The Access to Biological Collections Data (ABCD) Schema is an evolving comprehensive standard for the access to and exchange of data about specimens and observations (a.k.a. primary biodiversity data). The ABCD Schema attempts to be comprehensive and highly structured, supporting data from a wide variety of databases. It is compatible with several existing data standards. Parallel structures exist so that either (or both) atomised data and free-text can be accommodated.
Sponsored by Biodiversity Information Standards TDWG - the Taxonomic Databases Working Group, the current specification was last modified in 2007.
A body of standards, including a glossary of terms (in other contexts these might be called properties, elements, fields, columns, attributes, or concepts) intended to facilitate the sharing of information about biological diversity by providing reference definitions, examples, and commentaries.
Sponsored by Biodiversity Information Standards (TWDG), the current standard was last modified in October 2009.
Ecological Metadata Language (EML) is a metadata specification particularly developed for the ecology discipline. It is based on prior work done by the Ecological Society of America and associated efforts (Michener et al., 1997, Ecological Applications).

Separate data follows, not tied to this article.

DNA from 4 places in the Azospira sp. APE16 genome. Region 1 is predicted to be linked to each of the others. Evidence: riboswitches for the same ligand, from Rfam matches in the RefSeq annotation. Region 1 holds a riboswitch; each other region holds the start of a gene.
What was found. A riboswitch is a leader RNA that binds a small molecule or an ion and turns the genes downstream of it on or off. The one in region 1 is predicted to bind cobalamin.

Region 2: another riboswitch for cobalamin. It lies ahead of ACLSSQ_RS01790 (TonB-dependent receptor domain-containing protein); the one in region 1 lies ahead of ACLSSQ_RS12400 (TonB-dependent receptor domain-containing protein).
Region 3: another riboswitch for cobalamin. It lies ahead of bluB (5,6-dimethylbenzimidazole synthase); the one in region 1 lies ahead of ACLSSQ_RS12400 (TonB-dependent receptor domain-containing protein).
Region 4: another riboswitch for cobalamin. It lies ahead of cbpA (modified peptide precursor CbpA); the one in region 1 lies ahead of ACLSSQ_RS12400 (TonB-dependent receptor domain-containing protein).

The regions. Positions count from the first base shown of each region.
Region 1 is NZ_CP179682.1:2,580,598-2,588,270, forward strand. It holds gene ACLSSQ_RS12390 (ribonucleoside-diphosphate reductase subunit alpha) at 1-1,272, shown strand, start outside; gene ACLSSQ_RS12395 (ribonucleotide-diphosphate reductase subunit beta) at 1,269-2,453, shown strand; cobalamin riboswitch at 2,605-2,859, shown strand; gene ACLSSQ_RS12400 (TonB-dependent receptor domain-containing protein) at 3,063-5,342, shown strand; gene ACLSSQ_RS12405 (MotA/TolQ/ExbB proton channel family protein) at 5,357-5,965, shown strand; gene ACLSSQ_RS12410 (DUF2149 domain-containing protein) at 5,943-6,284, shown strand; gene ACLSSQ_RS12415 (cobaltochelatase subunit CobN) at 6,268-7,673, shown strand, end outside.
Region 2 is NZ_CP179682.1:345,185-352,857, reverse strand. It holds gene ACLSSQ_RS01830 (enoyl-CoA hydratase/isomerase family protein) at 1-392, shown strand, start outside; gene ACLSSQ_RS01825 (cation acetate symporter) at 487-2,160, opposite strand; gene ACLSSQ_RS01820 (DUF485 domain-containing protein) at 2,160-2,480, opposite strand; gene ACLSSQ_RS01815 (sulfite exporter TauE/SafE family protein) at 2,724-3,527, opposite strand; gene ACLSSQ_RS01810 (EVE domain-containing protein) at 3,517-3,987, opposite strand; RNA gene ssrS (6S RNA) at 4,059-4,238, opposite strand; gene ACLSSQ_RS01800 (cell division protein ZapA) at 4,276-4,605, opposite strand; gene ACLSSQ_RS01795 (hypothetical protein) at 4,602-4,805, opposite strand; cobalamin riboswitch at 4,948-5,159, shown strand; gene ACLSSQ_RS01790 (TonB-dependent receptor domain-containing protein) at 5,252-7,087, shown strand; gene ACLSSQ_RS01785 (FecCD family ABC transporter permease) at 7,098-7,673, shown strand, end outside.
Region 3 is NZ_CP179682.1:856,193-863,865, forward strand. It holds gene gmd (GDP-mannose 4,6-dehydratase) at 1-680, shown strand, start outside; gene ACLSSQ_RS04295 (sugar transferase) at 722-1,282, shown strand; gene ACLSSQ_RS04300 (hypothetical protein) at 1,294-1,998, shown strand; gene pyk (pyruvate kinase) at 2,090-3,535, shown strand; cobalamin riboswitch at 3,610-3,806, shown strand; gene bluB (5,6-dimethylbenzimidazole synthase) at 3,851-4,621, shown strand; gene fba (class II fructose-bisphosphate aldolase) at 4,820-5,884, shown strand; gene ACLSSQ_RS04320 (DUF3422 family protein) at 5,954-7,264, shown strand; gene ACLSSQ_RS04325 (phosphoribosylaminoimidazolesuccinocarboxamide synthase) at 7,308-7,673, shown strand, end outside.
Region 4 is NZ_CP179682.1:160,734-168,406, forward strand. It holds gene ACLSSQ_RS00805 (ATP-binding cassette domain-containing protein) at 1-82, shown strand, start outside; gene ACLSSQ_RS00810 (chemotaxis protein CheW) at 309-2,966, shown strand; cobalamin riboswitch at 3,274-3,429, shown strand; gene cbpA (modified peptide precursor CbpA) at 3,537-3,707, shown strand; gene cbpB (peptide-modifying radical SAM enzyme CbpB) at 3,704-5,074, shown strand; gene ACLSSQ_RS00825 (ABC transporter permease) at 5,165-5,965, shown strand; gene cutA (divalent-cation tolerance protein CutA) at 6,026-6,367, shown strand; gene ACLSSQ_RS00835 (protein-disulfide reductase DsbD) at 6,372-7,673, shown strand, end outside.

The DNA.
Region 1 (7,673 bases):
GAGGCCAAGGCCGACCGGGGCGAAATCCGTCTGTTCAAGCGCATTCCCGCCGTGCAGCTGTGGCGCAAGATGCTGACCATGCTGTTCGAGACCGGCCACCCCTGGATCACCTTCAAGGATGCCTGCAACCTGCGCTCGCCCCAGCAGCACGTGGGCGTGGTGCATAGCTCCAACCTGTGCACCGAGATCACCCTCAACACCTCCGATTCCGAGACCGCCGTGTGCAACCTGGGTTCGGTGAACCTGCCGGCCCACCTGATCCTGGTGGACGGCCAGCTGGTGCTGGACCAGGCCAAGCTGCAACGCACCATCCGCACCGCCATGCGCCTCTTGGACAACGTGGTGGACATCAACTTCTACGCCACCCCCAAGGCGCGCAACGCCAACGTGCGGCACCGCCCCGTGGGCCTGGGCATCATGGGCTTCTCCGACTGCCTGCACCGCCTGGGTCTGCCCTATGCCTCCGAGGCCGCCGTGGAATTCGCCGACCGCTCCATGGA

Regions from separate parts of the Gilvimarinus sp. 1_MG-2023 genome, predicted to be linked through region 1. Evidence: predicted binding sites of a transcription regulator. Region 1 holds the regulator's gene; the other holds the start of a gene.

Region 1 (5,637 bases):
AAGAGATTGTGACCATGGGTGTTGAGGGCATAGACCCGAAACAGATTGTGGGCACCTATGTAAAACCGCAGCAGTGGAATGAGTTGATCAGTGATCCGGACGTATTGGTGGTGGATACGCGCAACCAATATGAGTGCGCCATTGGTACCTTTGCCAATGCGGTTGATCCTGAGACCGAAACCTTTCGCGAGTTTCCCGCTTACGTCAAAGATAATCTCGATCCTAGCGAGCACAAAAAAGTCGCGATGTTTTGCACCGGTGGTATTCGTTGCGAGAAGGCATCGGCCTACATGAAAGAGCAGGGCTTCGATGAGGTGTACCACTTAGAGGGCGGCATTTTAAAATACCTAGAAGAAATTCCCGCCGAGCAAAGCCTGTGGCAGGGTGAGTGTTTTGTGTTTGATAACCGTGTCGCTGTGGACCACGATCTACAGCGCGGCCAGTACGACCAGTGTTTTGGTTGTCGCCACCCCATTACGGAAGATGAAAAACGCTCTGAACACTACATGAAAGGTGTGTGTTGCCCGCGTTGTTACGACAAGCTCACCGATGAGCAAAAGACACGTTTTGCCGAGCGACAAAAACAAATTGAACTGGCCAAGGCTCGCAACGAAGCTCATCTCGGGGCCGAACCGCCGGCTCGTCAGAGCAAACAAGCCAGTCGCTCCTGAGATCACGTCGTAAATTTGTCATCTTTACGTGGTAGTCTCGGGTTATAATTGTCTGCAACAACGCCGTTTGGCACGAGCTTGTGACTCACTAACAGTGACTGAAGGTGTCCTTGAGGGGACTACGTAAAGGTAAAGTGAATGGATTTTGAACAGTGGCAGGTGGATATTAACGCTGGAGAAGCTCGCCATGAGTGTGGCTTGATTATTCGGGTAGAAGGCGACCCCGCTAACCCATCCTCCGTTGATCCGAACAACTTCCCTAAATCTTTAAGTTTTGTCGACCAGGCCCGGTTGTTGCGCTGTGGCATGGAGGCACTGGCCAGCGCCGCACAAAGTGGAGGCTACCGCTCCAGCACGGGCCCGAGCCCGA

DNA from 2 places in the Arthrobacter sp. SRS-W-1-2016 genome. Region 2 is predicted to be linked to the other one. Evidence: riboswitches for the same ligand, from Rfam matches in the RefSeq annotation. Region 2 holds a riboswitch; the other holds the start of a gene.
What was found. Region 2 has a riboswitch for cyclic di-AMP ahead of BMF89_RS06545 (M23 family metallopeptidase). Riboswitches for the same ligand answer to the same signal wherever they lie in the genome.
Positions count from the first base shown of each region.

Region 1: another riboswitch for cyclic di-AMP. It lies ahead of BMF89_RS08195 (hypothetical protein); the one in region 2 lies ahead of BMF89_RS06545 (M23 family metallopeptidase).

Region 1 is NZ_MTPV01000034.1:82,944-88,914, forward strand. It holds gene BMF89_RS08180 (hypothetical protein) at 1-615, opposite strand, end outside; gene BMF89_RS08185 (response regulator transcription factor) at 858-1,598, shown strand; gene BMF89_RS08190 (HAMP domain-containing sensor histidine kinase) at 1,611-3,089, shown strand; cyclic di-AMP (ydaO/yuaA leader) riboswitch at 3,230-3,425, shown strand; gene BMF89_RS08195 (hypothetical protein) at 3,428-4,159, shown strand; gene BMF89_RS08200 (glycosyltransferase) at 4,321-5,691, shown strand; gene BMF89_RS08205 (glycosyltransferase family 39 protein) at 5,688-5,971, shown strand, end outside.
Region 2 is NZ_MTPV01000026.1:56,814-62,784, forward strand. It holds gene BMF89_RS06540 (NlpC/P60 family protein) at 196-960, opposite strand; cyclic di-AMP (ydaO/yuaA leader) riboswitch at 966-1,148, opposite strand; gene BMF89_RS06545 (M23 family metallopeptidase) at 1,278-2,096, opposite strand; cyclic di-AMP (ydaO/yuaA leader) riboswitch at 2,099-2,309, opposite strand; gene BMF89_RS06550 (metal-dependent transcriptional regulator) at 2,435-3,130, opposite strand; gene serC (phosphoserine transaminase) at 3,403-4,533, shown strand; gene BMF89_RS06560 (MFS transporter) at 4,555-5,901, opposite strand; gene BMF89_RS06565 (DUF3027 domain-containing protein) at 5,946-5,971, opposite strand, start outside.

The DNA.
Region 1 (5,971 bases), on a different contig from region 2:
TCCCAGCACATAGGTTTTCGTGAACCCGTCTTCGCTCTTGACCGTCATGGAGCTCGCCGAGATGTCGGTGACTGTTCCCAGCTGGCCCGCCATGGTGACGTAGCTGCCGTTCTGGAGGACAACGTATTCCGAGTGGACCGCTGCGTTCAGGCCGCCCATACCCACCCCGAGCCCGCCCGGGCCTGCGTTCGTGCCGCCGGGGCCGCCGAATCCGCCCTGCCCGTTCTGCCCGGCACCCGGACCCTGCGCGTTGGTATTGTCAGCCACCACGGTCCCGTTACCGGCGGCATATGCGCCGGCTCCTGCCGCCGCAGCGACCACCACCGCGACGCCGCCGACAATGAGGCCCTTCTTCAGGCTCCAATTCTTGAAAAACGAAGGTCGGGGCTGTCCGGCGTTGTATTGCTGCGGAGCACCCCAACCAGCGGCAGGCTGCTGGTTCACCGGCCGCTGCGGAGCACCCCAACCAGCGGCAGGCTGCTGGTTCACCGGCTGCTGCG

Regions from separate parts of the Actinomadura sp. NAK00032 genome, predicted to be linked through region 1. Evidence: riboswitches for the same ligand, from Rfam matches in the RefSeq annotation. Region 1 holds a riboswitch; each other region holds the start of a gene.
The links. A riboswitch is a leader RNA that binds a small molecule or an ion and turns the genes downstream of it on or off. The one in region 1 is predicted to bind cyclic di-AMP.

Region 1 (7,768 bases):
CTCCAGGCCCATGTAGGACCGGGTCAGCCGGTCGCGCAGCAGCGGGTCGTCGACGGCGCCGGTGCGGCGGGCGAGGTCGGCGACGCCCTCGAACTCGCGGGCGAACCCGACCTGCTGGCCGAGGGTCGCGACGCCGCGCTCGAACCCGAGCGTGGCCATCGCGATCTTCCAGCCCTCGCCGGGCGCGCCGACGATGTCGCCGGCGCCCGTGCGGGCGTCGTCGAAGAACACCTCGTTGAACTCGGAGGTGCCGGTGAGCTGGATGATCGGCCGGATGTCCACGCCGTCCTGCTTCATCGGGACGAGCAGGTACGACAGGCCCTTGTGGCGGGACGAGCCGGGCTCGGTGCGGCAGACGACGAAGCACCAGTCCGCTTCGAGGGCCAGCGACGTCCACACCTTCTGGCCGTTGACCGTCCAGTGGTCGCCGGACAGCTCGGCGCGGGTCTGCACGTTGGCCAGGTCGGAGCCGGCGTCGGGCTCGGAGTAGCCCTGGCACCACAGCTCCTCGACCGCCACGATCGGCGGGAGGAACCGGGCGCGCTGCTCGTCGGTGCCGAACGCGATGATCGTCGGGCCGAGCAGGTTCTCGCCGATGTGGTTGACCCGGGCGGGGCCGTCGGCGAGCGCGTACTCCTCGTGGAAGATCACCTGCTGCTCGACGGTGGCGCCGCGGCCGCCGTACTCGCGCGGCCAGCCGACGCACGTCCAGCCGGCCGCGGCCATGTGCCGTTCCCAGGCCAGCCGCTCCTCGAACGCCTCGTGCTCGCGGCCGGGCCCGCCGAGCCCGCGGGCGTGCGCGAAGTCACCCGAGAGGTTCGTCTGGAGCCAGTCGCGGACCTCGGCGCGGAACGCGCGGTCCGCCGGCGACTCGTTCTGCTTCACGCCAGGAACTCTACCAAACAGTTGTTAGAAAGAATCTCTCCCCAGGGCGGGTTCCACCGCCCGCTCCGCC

Sponsored by ecoinformatics.org, EML Version 2.1.1 was released in 2011.
Established by a global network of countries and organizations, GBIF is a web portal promoting and facilitating the mobilization, access, discovery and use of biodiversity data. The portal uses a profile of EML; a How-to Guide and Reference Guide for using the profile are available.
A web application that offers data publishers wishing to serve to the GBIF network an easy interface for describing data elements as basic text files, composing an appropriate XML Darwin Core descriptor file to accompany them.
A tool to validate XML metadata against the Darwin Core Text Guidelines.
An aggregation of information on all the known species in Australia, collected from museums, herbaria, community groups, government departments, individuals and universities. All data is converted to Darwin Core.
The BioCASE Biological Unit Network provides access to a transnational network of biological collections; its protocol requires providers to use the ABCD schema in their configuration files.
Established by a global network of countries and organizations, GBIF is a web portal promoting and facilitating the mobilization, access, discovery and use of biodiversity data. The preferred format for publishing data to the GBIF network is the Darwin Core Archive, and its Integrated Publishing Toolkit uses EML as its data standard.
A data repository for marine species datasets from all of the world's oceans; it uses an extension of Darwin Core 2 as its data standard.
A web portal using Darwin Core to describe biodiversity data collected in Madagascar.
Four distributed database networks (MaNIS, HerpNET, ORNIS and FishNet) using a Darwin Core engine to make bioinformatics specimen data interoperable, mappable and publicly available.